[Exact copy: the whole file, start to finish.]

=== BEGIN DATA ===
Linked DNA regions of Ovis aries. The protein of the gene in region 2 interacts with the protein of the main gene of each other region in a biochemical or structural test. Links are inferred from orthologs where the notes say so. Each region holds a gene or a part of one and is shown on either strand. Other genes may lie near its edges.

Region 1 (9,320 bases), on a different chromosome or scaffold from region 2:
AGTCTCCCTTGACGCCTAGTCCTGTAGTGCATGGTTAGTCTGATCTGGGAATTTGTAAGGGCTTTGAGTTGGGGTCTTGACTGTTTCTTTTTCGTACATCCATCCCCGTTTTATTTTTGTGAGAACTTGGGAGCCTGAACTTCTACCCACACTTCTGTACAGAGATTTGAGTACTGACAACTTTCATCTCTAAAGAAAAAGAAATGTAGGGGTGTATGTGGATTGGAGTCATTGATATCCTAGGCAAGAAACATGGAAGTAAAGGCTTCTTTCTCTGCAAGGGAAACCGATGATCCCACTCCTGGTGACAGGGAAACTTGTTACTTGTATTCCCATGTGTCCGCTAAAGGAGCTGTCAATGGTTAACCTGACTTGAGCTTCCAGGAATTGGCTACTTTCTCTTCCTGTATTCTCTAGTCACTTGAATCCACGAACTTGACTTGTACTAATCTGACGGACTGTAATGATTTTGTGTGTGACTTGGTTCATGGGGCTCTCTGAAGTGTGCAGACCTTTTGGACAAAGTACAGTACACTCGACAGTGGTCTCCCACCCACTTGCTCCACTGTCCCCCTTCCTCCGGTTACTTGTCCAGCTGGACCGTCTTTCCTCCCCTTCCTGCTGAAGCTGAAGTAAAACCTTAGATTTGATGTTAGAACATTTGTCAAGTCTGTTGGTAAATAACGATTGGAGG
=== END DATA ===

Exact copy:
Linked DNA regions of Ovis aries. The protein of the gene in region 2 interacts with the protein of the main gene of each other region in a biochemical or structural test. Links are inferred from orthologs where the notes say so. Each region holds a gene or a part of one and is shown on either strand. Other genes may lie near its edges.

Region 1 (9,320 bases), on a different chromosome or scaffold from region 2:
AGTCTCCCTTGACGCCTAGTCCTGTAGTGCATGGTTAGTCTGATCTGGGAATTTGTAAGGGCTTTGAGTTGGGGTCTTGACTGTTTCTTTTTCGTACATCCATCCCCGTTTTATTTTTGTGAGAACTTGGGAGCCTGAACTTCTACCCACACTTCTGTACAGAGATTTGAGTACTGACAACTTTCATCTCTAAAGAAAAAGAAATGTAGGGGTGTATGTGGATTGGAGTCATTGATATCCTAGGCAAGAAACATGGAAGTAAAGGCTTCTTTCTCTGCAAGGGAAACCGATGATCCCACTCCTGGTGACAGGGAAACTTGTTACTTGTATTCCCATGTGTCCGCTAAAGGAGCTGTCAATGGTTAACCTGACTTGAGCTTCCAGGAATTGGCTACTTTCTCTTCCTGTATTCTCTAGTCACTTGAATCCACGAACTTGACTTGTACTAATCTGACGGACTGTAATGATTTTGTGTGTGACTTGGTTCATGGGGCTCTCTGAAGTGTGCAGACCTTTTGGACAAAGTACAGTACACTCGACAGTGGTCTCCCACCCACTTGCTCCACTGTCCCCCTTCCTCCGGTTACTTGTCCAGCTGGACCGTCTTTCCTCCCCTTCCTGCTGAAGCTGAAGTAAAACCTTAGATTTGATGTTAGAACATTTGTCAAGTCTGTTGGTAAATAACGATTGGAGG